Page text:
It is Day 1 of early winter. The dark and wet cycle is fully upon us.

Avoid walking on your soggy lawn. Now is the time to fix drainage problems in your yard.

This is also the perfect season for pruning and removing storm damaged or diseased branches, plants and trees.

With the warm weather, weeds are taking hold. Go out and remove vigorous roots while the soil is saturated.

Plants are still in bloom, so never forget to deadhead.

But again to all, may this year bring good fortune to you and your family.

May all your thumbs (and fingers) be green.

May your garden be weed free and may all your flowers bloom prolifically.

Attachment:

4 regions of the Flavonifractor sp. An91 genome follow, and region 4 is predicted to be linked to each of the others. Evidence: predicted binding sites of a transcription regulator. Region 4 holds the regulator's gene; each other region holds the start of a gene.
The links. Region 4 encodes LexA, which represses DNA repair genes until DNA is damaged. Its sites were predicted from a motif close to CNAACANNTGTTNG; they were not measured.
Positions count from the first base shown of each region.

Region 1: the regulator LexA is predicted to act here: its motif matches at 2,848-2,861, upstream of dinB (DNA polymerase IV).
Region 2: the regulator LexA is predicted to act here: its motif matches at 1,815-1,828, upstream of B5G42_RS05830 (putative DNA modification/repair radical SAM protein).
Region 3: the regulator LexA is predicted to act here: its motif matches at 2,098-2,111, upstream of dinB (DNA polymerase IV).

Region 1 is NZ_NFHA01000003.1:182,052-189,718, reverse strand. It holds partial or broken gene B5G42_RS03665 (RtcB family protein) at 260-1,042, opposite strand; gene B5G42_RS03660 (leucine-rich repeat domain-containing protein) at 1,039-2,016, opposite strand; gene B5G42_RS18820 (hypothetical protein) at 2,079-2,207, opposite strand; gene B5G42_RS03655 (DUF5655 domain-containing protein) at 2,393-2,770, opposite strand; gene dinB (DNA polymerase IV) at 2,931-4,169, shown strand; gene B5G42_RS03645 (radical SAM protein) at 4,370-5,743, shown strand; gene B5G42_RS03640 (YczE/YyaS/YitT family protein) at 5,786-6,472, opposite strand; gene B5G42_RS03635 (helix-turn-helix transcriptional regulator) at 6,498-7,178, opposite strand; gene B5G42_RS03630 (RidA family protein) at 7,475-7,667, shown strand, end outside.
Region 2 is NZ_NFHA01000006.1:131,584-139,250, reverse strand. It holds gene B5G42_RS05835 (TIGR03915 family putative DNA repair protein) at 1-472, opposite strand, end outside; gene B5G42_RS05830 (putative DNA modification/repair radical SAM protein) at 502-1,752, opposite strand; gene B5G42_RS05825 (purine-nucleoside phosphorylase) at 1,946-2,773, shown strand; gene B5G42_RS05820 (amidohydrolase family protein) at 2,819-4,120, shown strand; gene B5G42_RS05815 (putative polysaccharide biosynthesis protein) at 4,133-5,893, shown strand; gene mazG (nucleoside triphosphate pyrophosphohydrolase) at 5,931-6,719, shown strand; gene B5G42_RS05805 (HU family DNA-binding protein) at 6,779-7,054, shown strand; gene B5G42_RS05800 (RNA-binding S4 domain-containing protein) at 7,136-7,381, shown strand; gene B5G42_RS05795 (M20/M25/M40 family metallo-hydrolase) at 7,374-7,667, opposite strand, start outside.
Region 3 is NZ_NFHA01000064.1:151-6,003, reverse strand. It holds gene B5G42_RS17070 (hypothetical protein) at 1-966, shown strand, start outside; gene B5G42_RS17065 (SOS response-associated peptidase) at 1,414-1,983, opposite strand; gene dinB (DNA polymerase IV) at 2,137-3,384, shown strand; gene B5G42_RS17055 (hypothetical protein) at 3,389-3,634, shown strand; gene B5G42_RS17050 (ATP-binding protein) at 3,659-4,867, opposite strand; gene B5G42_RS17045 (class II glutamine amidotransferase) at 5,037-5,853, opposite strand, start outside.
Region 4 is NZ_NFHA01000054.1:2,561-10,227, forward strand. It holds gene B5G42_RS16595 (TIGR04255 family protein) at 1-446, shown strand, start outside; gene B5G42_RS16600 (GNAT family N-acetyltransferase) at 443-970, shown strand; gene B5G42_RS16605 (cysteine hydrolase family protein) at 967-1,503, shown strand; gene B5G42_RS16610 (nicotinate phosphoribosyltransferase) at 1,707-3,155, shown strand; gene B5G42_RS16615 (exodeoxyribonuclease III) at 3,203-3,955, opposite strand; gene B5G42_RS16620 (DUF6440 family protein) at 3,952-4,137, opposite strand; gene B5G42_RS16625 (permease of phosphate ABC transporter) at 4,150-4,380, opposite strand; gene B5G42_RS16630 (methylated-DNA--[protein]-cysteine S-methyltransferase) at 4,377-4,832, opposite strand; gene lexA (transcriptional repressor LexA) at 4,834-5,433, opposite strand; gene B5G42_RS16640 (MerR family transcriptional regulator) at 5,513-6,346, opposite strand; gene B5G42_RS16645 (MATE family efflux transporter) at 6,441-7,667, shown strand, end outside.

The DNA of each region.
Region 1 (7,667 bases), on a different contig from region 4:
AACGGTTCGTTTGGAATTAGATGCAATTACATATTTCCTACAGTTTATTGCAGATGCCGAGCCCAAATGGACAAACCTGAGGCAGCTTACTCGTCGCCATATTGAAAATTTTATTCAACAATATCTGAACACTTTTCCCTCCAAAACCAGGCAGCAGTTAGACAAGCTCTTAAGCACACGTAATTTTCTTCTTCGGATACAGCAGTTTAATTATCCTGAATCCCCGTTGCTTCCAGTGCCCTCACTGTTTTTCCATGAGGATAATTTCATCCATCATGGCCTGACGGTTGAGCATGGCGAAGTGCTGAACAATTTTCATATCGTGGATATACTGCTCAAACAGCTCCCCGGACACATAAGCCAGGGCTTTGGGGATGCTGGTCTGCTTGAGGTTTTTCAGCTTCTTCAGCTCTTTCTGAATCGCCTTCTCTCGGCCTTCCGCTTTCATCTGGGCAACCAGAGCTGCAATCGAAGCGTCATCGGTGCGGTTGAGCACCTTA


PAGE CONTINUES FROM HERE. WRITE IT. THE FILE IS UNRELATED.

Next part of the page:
Happy New Year, fellow gardeners.

________

Andrew May is a freelance writer and ornamental horticulturist who dreams of having Clallam and Jefferson counties nationally recognized as “Flower Peninsula USA.” Send him questions c/o Peninsula Daily News, P.O. Box 1330, Port Angeles, WA 98362, or email news@peninsuladailynews.com (subject line: Andrew May).

More in Life

CutlIne: What beautiful long ears and adorable eyes he has! Meet Rio,  a mammoth donkey who grew to 16’2 hands tall.
HORSEPLAY: Want a donkey? A beginners guide to donkey care

GOT THE URGE to bring home a cute, adorable miniature donkey? I’ve… Continue reading

The Rev. Pam Douglas-Smith.
Unity in Port Townsend planning for Sunday services

The Rev. Pam Douglas-Smith will present “Heart Centeredness” at… Continue reading

A GROWING CONCERN: Good habits build character for your garden